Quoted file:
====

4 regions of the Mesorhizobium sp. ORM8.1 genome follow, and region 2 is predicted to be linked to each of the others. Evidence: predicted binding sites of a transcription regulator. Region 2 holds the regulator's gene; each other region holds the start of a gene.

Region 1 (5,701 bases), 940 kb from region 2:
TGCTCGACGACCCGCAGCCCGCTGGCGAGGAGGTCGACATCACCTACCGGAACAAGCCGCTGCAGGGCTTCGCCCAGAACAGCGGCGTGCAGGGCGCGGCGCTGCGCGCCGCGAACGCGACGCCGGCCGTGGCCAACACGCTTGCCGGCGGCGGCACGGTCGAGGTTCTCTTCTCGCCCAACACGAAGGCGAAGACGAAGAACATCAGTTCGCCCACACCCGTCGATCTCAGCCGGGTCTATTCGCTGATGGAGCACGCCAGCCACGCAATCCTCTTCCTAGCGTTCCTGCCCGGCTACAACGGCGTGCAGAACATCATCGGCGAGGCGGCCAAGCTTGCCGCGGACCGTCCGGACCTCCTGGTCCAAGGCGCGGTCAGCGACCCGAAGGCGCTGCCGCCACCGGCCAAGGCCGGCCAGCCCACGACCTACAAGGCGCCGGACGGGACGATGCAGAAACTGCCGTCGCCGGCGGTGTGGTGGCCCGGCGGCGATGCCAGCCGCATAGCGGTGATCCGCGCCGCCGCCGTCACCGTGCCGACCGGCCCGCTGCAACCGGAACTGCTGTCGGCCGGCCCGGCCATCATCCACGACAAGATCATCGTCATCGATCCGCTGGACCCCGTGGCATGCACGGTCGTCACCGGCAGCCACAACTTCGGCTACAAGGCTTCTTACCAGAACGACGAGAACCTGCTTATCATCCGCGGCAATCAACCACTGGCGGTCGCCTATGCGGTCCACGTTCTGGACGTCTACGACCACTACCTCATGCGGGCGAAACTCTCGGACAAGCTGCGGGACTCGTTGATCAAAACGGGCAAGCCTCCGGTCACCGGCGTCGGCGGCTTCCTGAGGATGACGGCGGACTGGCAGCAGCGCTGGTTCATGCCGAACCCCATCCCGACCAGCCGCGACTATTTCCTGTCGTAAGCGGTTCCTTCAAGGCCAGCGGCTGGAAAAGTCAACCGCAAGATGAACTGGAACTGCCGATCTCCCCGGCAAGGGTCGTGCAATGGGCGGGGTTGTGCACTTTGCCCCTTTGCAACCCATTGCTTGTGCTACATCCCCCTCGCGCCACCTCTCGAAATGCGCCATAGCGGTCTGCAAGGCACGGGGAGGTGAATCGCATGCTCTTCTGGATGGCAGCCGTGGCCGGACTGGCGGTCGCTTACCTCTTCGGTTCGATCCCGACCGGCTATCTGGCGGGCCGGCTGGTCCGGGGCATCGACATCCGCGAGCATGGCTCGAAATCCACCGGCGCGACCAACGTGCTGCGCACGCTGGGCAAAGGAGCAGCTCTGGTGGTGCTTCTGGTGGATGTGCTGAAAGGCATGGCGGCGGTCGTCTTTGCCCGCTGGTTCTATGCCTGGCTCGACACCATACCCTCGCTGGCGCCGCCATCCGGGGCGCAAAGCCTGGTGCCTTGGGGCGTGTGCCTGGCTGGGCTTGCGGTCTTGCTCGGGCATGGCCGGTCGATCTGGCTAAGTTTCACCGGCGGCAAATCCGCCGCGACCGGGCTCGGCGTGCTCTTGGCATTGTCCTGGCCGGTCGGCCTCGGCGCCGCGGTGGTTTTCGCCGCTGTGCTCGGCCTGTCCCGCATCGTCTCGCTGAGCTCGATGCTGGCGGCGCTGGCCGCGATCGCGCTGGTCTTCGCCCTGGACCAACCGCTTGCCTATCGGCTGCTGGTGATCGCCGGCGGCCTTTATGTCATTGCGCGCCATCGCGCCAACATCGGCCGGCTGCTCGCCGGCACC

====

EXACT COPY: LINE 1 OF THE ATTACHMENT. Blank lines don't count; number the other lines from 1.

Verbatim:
4 regions of the Mesorhizobium sp. ORM8.1 genome follow, and region 2 is predicted to be linked to each of the others. Evidence: predicted binding sites of a transcription regulator. Region 2 holds the regulator's gene; each other region holds the start of a gene.